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Hath gazed upon the more than mortal tears,
Or listened to the melancholy hymn
Of some lone fairy,—while her sisters played
Upon “ the beached margent of the sea.”-
But gone—for ever gone from shore and glade,
Elfin and fay, that haunted stream and tree,
Back to their own far land of faërie !

Why weeps Titania ?-have her dreams, to night,
Been of the lost companion who has trod,
A thousand years, beneath the same sweet light,
Tending her footsteps o'er the dewy sod, -
Her bosom's lord,-estranged and distant, now?
-Witness the moon ! the Fairy King is near,
Bent o'er her beauty with a smiling brow,
And drinking hope from each unconscious tear ;
In love's own service weaving fairy spells,
And singing—like the sweet, far sound of bells!

Spirit of this western flower !
Clothe thee in a purple shower,
Sink into my lady's eyes,
Fill her brain with phantasies;
Stir within her, while she sleeps,
Visions, which the memory keeps,
Thoughts, that have no earthly signs,
Hopes, for which the spirit pines !

Sink into my lady's breast,
Lull its throbbings into rest,
Whisper of all gentle things,
Hush her low, sad murmurings;-
Till a peaceful charm be wove,
And she soften into love;
That her eye, its slumber gone,
Love whate'er it look upon !

Spirit! do my bidding well!
I have yet another spell,
Shall soothe her troubled brain to rest,
But leave thy charm within her breast :
Seal the softness shed by thee,
But clear it of its phantasy!
Ere I meet the fairy train,
She shall be mine own, again.-
Mount and mead are joyless grown,
Since I wander there, alone;
I am sad, by grove and green,
While I want my Fairy Queen!

THE ANNIVERSARY.

BY ALARIC A. WATTS.

I.
Nay, chide me not! I cannot chase

The gloom that wraps my soul away;
Nor wear, as erst, the smiling face

That best beseems this hallowed day: Fain would my yearning heart be gay,–

Its wonted welcome breathe to thine ; But sighs come blended with my lay,

And tears of anguish blot the line !

II.

I cannot sing, as once I sung

Our bright and cheerful hearth beside; When gladness swayed my heart and tongue,

And looks of fondest love replied :-
The meaner cares of earth defied,

We heeded not its outward din,
How loud-soe'er the storm might chide,

So all was calm and fair within!

III.
A blight upon our bliss hath come;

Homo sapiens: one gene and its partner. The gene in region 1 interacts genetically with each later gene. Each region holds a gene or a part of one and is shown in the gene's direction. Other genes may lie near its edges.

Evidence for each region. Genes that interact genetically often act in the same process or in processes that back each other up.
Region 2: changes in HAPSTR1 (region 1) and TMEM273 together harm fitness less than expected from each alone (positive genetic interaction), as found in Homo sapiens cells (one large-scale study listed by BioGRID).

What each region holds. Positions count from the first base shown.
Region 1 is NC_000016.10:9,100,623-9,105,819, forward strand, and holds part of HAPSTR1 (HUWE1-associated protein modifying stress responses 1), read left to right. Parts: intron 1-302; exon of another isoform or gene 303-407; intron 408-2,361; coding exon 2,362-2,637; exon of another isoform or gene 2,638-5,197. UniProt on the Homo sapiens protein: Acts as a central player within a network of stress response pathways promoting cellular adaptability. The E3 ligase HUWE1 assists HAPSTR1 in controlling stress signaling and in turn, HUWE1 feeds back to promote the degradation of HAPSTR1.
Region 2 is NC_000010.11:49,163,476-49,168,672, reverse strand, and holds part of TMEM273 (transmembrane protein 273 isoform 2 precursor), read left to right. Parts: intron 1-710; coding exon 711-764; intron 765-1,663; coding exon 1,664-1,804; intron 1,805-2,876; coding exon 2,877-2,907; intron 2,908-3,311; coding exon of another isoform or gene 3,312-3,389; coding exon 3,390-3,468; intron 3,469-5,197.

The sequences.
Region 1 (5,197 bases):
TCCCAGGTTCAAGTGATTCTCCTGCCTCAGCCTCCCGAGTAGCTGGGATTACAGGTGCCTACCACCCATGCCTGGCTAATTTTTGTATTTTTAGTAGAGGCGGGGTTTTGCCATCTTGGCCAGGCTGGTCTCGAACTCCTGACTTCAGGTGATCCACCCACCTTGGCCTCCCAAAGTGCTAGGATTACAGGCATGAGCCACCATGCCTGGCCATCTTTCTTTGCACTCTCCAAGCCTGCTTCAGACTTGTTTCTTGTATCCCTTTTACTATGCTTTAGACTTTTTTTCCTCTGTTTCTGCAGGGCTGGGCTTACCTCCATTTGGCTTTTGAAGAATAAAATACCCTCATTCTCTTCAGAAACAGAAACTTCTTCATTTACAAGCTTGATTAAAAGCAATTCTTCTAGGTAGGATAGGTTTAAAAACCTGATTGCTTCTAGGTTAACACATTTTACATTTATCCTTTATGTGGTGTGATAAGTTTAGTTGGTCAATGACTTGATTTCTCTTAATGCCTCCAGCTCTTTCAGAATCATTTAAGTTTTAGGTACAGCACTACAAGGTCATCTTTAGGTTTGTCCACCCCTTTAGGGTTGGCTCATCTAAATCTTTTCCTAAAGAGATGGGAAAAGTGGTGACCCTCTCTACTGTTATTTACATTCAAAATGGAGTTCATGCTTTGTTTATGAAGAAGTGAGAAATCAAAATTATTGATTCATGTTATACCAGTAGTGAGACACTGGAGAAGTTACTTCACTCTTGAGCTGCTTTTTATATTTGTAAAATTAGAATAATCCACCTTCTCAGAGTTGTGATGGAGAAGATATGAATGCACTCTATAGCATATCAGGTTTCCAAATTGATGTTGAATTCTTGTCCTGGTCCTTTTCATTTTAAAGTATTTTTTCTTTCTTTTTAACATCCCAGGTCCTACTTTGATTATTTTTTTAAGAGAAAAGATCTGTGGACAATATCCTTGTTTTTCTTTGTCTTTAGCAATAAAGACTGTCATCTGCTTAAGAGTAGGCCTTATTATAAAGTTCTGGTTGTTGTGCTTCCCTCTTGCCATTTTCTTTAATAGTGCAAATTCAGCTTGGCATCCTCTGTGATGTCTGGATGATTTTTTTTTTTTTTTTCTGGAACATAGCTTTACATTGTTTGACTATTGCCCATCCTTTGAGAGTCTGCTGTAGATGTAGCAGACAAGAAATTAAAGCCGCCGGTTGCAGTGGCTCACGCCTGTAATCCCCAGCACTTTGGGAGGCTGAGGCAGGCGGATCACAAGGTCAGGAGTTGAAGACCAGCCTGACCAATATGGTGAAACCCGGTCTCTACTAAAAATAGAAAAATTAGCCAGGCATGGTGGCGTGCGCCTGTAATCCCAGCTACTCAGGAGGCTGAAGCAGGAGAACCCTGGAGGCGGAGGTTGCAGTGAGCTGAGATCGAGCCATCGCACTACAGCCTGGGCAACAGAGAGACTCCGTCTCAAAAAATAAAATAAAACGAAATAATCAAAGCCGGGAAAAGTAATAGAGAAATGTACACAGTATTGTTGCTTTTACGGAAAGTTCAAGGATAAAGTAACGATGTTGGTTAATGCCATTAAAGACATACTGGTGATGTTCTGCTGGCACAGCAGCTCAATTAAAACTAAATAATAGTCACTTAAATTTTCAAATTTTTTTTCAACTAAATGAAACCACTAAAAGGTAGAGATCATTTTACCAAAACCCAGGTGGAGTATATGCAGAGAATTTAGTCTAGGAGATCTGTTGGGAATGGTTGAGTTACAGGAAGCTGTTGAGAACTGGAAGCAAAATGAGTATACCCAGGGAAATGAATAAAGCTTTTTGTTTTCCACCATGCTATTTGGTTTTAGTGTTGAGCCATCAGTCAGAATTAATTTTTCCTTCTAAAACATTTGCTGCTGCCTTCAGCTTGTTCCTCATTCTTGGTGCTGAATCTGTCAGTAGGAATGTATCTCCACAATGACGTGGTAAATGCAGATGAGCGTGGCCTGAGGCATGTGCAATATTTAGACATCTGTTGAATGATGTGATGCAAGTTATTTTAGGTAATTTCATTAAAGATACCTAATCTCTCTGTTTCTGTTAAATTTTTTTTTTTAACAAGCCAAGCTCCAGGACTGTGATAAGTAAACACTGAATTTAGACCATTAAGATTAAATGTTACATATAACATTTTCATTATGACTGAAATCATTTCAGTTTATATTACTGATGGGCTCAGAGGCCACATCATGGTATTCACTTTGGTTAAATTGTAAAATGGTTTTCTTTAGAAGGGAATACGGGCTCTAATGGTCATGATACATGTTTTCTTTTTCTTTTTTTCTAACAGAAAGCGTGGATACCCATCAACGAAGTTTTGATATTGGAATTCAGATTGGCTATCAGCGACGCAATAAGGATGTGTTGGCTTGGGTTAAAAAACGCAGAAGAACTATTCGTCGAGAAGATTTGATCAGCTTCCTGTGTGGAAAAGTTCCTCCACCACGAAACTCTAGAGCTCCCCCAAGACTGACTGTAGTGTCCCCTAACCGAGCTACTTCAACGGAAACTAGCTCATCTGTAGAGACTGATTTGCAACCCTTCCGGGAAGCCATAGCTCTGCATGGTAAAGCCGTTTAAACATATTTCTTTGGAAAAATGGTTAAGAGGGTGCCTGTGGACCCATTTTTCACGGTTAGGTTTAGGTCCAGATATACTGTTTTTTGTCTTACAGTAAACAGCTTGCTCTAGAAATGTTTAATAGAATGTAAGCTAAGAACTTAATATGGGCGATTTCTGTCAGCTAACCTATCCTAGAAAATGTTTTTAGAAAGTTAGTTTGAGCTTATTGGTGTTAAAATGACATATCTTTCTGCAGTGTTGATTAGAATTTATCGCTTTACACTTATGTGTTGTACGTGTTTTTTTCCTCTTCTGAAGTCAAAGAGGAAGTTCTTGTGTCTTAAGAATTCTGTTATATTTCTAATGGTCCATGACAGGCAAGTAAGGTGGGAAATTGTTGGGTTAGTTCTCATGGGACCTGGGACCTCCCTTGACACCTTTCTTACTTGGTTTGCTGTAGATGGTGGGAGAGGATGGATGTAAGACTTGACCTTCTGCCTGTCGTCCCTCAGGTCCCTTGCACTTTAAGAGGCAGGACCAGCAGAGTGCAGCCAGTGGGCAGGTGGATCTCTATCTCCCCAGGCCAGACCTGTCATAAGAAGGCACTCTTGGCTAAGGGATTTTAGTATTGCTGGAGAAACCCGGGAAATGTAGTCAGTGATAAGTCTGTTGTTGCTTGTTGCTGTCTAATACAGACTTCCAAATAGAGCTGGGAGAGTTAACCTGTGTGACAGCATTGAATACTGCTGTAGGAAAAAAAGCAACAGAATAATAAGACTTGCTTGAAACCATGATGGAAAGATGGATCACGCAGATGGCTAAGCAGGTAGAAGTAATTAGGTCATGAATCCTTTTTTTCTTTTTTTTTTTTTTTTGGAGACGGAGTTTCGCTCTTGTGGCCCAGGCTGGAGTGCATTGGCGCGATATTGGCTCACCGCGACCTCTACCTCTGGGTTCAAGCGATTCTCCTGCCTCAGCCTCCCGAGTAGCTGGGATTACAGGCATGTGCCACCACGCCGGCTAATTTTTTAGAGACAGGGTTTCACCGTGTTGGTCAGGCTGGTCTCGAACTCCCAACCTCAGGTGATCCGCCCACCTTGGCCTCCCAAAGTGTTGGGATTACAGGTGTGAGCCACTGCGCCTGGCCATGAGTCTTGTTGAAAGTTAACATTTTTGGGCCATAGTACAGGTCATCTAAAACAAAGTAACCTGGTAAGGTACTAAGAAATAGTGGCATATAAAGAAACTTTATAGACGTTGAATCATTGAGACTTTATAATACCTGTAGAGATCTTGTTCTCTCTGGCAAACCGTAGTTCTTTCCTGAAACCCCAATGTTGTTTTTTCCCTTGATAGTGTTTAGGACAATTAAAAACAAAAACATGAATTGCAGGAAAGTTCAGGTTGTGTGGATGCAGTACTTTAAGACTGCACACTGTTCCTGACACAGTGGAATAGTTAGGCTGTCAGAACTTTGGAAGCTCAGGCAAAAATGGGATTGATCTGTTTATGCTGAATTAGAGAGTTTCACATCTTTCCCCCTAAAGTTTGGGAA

We are not what we were of yore;
The music of our hearts is dumb;

Our fireside mirth is heard no more! The little cricket's chirp is o'er,

That filled our happy home with glee ; The dove hath fled whose pinions bore

Healing and peace, for thee and me!

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Our youngest-born,--our autumn flower,

The best beloved, because the last; The star that shone above our bower

When many a cherished dream had past; The one sweet hope that o'er us cast

Its rainbow-form of life and light, And smiled defiance on the blast,

Hath vanished from our eager sight!

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Oh! sudden was the wrench that tore

Affection's firmest links apart,-
And doubly barbed the shaft we wore

Deep in each bleeding heart of heart:
For, who can bear from bliss to part,

Without one sign-one warning token ; To sleep in peace,—then wake, and start,

To find life's fairest promise broken !

VI.
When last this cherished day came round,

What aspirations sweet were ours !
Fate, long unkind, our hopes had crowned,

And strewn, at length, our path with flowers. How darkly now the prospect lowers !

How thorny is our homeward way!
How more than sad the evening hours,
That used to glide like thought away!

VII.
And, half infected by our gloom,

Yon little mourner sits and sighs;
His playthings, scattered round the room,

No more attract his listless eyes :
Mutely his infant task he plies,

Or moves with soft and stealthy tread; And, called, in tones subdued replies,

As if he feared to wake the dead !

VIII.
Where is the blithe companion gone,

Whose sports he loved to guide and share ? Where is the merry eye that won

All hearts to fondness ?—Where, oh, where? The empty crib,- the vacant chair,

The favourite toy,-alone remain, To whisper to our hearts' despair

Of hopes we cannot feel again!

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